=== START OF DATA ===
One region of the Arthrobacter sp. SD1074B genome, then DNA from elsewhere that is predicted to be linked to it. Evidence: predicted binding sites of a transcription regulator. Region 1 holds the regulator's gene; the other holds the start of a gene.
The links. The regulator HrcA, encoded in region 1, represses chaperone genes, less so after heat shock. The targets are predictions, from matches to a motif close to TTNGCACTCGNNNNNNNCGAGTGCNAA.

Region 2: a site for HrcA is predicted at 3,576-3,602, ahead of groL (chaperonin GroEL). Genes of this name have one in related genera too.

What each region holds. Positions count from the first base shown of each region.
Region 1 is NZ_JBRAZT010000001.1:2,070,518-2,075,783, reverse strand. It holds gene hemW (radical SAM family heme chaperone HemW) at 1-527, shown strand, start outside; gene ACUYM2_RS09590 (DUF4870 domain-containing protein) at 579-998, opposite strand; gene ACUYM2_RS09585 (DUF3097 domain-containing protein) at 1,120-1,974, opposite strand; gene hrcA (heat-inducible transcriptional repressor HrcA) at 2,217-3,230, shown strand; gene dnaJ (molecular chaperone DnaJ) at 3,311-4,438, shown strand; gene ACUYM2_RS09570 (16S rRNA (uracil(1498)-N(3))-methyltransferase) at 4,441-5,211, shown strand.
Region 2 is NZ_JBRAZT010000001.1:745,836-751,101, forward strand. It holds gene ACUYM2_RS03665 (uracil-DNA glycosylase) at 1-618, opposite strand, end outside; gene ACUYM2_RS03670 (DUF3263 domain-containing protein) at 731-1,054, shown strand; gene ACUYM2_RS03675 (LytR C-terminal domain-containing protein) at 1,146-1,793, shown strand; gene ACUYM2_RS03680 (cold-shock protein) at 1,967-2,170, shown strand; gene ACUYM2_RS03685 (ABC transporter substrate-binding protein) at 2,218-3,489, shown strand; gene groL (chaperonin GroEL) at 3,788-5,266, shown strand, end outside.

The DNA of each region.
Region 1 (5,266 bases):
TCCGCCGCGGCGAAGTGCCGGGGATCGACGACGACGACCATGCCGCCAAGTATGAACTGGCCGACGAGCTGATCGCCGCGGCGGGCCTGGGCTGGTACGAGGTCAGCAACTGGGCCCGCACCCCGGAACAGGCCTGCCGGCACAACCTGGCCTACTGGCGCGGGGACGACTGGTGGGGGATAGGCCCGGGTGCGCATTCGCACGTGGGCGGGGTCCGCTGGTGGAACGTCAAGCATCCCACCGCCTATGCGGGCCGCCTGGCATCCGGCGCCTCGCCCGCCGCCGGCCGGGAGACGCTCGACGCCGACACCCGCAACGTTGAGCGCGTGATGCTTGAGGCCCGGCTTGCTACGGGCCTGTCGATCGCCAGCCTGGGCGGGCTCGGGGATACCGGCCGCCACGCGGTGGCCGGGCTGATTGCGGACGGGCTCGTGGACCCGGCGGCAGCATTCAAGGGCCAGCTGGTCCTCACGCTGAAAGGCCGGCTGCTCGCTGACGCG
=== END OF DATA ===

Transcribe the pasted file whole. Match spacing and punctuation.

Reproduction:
One region of the Arthrobacter sp. SD1074B genome, then DNA from elsewhere that is predicted to be linked to it. Evidence: predicted binding sites of a transcription regulator. Region 1 holds the regulator's gene; the other holds the start of a gene.
The links. The regulator HrcA, encoded in region 1, represses chaperone genes, less so after heat shock. The targets are predictions, from matches to a motif close to TTNGCACTCGNNNNNNNCGAGTGCNAA.

Region 2: a site for HrcA is predicted at 3,576-3,602, ahead of groL (chaperonin GroEL). Genes of this name have one in related genera too.

What each region holds. Positions count from the first base shown of each region.
Region 1 is NZ_JBRAZT010000001.1:2,070,518-2,075,783, reverse strand. It holds gene hemW (radical SAM family heme chaperone HemW) at 1-527, shown strand, start outside; gene ACUYM2_RS09590 (DUF4870 domain-containing protein) at 579-998, opposite strand; gene ACUYM2_RS09585 (DUF3097 domain-containing protein) at 1,120-1,974, opposite strand; gene hrcA (heat-inducible transcriptional repressor HrcA) at 2,217-3,230, shown strand; gene dnaJ (molecular chaperone DnaJ) at 3,311-4,438, shown strand; gene ACUYM2_RS09570 (16S rRNA (uracil(1498)-N(3))-methyltransferase) at 4,441-5,211, shown strand.
Region 2 is NZ_JBRAZT010000001.1:745,836-751,101, forward strand. It holds gene ACUYM2_RS03665 (uracil-DNA glycosylase) at 1-618, opposite strand, end outside; gene ACUYM2_RS03670 (DUF3263 domain-containing protein) at 731-1,054, shown strand; gene ACUYM2_RS03675 (LytR C-terminal domain-containing protein) at 1,146-1,793, shown strand; gene ACUYM2_RS03680 (cold-shock protein) at 1,967-2,170, shown strand; gene ACUYM2_RS03685 (ABC transporter substrate-binding protein) at 2,218-3,489, shown strand; gene groL (chaperonin GroEL) at 3,788-5,266, shown strand, end outside.

The DNA of each region.
Region 1 (5,266 bases):
TCCGCCGCGGCGAAGTGCCGGGGATCGACGACGACGACCATGCCGCCAAGTATGAACTGGCCGACGAGCTGATCGCCGCGGCGGGCCTGGGCTGGTACGAGGTCAGCAACTGGGCCCGCACCCCGGAACAGGCCTGCCGGCACAACCTGGCCTACTGGCGCGGGGACGACTGGTGGGGGATAGGCCCGGGTGCGCATTCGCACGTGGGCGGGGTCCGCTGGTGGAACGTCAAGCATCCCACCGCCTATGCGGGCCGCCTGGCATCCGGCGCCTCGCCCGCCGCCGGCCGGGAGACGCTCGACGCCGACACCCGCAACGTTGAGCGCGTGATGCTTGAGGCCCGGCTTGCTACGGGCCTGTCGATCGCCAGCCTGGGCGGGCTCGGGGATACCGGCCGCCACGCGGTGGCCGGGCTGATTGCGGACGGGCTCGTGGACCCGGCGGCAGCATTCAAGGGCCAGCTGGTCCTCACGCTGAAAGGCCGGCTGCTCGCTGACGCG